Wilhelm Wundt was a German physiologist and psychologist, who is widely credited as the founder of experimental psychology. Wundt is also acknowledged as one of the greatest and most influential psychologists of all time.
Born in Neckarau, Germany, Wilhelm Wundt was the fourth child of a Lutheran minister. Despite coming from a family that boasted numerous scholars, scientists, and physicians, Wundt initially was not a good student. After he dropped out of one high school, a teacher suggested that a reasonable goal for Wundt would be a career in the postal service. Wundt’s scholastic abilities improved, however, and in 1855 he graduated at the top of his class in medical school. Wundt then went to Berlin to study physiology with Johannes Müller, and he subsequently decided to become an experimental physiologist himself. Wundt then returned to the University of Heidelberg, where he worked as an assistant for Herman von Helmholtz. It was at Heidelberg that Wundt taught his first course in psychology. The year was 1862.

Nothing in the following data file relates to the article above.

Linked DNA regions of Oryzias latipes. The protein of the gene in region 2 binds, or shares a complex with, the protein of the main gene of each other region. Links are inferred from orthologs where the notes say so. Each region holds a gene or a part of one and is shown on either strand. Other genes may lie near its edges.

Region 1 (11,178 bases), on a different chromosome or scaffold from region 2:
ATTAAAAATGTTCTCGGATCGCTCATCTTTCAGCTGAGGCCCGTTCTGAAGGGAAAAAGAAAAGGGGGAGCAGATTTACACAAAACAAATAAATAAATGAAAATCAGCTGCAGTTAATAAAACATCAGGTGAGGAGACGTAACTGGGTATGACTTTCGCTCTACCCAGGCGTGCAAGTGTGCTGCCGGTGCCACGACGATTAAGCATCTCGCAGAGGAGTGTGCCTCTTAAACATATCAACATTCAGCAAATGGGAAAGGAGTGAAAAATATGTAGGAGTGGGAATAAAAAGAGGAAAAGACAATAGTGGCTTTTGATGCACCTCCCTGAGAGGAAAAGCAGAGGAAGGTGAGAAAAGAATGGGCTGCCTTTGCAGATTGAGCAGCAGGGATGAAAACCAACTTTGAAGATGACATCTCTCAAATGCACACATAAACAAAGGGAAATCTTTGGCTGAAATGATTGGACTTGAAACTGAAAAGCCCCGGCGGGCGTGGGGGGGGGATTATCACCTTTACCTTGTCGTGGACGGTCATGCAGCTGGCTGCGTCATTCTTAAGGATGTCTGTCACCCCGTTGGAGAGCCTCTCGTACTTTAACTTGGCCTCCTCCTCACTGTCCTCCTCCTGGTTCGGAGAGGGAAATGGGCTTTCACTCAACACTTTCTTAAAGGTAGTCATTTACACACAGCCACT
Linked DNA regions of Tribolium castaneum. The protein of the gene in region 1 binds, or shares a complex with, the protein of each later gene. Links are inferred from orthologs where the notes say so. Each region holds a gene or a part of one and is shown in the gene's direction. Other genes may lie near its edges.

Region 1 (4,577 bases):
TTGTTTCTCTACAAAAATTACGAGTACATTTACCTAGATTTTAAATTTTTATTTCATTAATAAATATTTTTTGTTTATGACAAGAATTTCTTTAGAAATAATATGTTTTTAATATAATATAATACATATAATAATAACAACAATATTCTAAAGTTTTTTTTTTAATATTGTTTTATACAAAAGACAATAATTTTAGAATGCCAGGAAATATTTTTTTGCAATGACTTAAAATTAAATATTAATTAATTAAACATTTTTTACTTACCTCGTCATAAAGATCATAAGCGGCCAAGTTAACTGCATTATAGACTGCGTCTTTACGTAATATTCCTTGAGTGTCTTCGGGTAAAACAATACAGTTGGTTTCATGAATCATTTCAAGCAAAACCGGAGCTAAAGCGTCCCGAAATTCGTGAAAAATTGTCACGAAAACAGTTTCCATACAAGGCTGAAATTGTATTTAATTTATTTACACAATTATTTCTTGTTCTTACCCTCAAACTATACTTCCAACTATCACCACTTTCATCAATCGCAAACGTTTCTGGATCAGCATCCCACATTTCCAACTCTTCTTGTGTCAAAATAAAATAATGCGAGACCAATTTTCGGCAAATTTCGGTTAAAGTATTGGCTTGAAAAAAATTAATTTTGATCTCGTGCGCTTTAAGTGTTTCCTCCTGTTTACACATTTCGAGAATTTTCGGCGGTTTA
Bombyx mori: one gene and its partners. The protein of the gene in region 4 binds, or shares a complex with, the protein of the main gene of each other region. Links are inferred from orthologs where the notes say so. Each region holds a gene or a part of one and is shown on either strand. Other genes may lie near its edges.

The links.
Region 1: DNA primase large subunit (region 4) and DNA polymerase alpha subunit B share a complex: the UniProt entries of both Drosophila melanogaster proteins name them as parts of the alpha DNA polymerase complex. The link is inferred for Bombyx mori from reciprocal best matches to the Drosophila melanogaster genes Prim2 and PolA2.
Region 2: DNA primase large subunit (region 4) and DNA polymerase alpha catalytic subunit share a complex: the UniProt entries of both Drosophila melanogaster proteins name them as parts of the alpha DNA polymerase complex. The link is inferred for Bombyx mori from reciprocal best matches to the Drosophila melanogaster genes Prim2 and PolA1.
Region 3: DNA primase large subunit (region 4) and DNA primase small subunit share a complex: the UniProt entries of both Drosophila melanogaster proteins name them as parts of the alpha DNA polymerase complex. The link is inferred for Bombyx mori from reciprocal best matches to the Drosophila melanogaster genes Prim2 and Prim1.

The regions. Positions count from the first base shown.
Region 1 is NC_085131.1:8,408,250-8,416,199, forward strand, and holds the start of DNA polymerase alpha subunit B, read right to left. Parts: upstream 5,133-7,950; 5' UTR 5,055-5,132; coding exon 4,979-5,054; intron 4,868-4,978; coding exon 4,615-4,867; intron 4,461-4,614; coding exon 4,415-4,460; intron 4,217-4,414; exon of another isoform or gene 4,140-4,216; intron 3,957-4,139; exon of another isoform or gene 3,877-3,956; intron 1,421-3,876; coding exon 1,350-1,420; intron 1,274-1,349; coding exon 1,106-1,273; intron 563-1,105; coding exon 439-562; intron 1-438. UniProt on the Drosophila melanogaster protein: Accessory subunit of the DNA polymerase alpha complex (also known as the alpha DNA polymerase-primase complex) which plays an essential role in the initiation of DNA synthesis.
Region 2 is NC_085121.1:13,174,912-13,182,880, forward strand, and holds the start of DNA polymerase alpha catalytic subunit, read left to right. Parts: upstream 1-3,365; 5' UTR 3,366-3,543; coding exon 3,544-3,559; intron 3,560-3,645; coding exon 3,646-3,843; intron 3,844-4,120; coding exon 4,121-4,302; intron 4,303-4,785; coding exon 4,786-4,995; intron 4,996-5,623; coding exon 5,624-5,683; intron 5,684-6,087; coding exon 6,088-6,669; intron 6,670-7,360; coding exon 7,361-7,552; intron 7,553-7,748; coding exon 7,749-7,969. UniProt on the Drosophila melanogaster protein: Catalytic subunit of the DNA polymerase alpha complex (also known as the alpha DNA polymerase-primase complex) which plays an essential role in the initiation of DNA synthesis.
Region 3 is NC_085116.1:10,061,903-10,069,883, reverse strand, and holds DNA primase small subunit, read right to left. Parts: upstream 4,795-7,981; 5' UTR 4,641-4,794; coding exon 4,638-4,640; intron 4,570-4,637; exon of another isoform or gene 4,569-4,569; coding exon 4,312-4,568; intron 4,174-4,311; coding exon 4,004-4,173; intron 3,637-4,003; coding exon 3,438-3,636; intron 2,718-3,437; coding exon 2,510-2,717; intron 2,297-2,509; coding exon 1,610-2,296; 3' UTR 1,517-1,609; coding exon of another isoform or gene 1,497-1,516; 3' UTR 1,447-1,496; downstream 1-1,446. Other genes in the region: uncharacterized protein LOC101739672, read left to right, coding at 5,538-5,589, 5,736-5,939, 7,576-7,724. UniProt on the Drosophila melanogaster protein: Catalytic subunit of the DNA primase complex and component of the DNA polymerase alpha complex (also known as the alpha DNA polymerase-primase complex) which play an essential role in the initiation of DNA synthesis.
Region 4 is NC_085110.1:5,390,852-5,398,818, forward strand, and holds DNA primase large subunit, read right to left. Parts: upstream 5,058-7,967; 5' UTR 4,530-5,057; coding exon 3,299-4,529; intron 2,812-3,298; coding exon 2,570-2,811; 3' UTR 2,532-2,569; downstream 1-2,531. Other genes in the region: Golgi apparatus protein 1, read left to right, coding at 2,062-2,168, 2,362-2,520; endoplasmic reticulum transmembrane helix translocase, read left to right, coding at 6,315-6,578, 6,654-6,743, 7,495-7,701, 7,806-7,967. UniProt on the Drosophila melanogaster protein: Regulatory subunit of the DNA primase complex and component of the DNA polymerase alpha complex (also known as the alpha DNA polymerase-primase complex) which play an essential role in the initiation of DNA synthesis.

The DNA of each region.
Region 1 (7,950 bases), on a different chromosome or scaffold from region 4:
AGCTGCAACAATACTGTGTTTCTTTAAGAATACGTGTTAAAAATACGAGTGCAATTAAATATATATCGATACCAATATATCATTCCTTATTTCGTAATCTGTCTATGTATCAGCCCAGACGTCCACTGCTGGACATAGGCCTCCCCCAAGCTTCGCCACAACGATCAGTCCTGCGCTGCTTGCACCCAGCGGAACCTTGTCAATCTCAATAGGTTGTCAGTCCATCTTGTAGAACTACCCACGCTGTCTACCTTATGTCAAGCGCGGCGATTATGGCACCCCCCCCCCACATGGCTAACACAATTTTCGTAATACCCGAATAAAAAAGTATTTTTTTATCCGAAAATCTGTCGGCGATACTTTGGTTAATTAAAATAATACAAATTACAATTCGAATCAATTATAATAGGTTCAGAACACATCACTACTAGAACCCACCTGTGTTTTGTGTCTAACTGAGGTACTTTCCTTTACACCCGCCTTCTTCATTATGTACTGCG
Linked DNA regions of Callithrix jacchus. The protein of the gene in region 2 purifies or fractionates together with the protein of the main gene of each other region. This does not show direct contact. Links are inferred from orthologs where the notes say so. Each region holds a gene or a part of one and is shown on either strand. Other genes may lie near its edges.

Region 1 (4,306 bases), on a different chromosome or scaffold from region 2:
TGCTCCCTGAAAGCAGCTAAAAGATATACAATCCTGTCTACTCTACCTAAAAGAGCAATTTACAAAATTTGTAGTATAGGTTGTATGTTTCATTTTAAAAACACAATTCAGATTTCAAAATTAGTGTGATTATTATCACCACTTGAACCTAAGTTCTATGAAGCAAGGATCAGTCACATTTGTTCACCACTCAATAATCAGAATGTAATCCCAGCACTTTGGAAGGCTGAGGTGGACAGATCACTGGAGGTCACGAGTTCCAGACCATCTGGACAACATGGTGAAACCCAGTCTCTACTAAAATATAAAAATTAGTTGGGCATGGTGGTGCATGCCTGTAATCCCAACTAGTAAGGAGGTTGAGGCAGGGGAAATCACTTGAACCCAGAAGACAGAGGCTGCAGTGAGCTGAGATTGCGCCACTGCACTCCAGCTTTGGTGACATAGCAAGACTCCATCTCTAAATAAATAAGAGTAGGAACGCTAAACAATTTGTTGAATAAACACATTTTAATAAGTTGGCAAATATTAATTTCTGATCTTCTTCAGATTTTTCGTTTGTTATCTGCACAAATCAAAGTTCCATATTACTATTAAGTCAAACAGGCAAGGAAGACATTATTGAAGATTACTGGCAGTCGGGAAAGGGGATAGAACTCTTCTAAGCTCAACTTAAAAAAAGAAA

In 1879, at the University of Leipzig, where he held a chair in philosophy, Wundt established the Institute for Experimental Psychology, the first laboratory whose formal purpose was the scientific investigation of the human mind. Wundt is one of the most prolific contributors to the field of psychology ever. It is estimated that between the years of 1853 and 1920, Wundt wrote 53,735 pages of text. Wundt was not only a voracious writer; he was also responsible for training numerous researchers, some of whom, such as Edward Titchener, brought versions of Wundt’s psychology to America.
Cicarelli, S.K., & White, J.N. (2015). PSYCHOLOGY, AN EXPLORATION (3rd ed): PEARSON